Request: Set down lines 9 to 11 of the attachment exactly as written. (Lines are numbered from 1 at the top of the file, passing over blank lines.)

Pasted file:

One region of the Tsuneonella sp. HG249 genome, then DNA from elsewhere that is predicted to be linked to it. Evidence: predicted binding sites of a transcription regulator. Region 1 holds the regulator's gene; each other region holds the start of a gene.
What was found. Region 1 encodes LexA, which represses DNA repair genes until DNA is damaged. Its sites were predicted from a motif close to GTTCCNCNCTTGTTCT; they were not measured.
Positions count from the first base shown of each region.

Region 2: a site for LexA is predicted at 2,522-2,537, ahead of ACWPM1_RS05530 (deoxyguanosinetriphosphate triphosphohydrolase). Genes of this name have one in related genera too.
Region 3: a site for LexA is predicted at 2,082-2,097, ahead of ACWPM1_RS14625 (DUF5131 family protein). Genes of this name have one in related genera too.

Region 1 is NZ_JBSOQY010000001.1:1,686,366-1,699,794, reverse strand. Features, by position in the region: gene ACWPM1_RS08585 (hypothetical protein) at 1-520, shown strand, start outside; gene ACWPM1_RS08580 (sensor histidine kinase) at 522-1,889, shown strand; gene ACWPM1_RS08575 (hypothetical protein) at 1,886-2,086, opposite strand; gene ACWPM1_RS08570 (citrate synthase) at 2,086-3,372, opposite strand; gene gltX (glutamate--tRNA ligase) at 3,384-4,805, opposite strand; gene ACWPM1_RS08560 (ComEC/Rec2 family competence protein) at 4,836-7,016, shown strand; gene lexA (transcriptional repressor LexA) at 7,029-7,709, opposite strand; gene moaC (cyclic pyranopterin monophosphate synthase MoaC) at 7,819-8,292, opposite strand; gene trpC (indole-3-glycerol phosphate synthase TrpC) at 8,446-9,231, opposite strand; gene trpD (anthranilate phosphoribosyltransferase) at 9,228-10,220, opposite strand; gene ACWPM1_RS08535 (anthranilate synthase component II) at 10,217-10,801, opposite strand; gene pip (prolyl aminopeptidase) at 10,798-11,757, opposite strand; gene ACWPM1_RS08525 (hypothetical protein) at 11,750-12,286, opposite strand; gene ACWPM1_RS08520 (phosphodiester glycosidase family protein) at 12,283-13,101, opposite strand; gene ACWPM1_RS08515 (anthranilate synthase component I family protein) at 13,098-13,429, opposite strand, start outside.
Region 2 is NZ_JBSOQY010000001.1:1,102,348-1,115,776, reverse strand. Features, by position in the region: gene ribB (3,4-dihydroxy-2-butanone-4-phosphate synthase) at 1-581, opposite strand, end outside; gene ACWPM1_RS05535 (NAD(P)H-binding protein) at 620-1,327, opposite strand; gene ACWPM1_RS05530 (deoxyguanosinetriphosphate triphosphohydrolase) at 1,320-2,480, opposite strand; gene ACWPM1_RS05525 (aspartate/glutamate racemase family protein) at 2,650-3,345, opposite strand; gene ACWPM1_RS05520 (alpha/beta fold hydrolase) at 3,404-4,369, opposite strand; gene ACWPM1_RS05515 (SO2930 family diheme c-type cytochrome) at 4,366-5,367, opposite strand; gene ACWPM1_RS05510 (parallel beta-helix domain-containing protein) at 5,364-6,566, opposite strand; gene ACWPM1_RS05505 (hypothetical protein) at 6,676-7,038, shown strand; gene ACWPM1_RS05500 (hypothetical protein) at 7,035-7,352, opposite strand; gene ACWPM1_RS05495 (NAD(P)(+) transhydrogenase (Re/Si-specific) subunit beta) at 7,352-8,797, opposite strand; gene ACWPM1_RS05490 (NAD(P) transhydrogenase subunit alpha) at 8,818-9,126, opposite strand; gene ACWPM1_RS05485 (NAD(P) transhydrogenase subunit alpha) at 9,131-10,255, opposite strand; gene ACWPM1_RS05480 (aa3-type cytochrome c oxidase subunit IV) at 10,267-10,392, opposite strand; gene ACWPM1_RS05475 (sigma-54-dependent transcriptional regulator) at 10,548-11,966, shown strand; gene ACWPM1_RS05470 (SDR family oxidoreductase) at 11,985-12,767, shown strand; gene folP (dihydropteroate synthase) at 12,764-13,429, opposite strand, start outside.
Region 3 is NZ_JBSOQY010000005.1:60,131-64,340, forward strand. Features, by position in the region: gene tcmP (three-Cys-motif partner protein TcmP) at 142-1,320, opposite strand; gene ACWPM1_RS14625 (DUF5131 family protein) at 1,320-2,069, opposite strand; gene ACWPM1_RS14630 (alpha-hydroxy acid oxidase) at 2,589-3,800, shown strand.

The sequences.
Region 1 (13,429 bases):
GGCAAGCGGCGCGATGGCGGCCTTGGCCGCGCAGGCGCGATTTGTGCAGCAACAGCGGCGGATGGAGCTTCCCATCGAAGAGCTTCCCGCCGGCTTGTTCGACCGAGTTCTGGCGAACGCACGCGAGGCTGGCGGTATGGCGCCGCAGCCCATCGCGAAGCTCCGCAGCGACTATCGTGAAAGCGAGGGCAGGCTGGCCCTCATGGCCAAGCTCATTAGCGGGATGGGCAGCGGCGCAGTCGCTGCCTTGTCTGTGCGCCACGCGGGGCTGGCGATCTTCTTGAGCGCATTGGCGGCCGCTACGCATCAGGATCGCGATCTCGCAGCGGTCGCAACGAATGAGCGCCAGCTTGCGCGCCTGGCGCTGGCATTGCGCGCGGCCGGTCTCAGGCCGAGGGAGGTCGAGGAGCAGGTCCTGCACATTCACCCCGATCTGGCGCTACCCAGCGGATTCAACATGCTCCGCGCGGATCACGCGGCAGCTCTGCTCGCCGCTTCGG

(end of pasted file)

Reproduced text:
The sequences.
Region 1 (13,429 bases):
GGCAAGCGGCGCGATGGCGGCCTTGGCCGCGCAGGCGCGATTTGTGCAGCAACAGCGGCGGATGGAGCTTCCCATCGAAGAGCTTCCCGCCGGCTTGTTCGACCGAGTTCTGGCGAACGCACGCGAGGCTGGCGGTATGGCGCCGCAGCCCATCGCGAAGCTCCGCAGCGACTATCGTGAAAGCGAGGGCAGGCTGGCCCTCATGGCCAAGCTCATTAGCGGGATGGGCAGCGGCGCAGTCGCTGCCTTGTCTGTGCGCCACGCGGGGCTGGCGATCTTCTTGAGCGCATTGGCGGCCGCTACGCATCAGGATCGCGATCTCGCAGCGGTCGCAACGAATGAGCGCCAGCTTGCGCGCCTGGCGCTGGCATTGCGCGCGGCCGGTCTCAGGCCGAGGGAGGTCGAGGAGCAGGTCCTGCACATTCACCCCGATCTGGCGCTACCCAGCGGATTCAACATGCTCCGCGCGGATCACGCGGCAGCTCTGCTCGCCGCTTCGG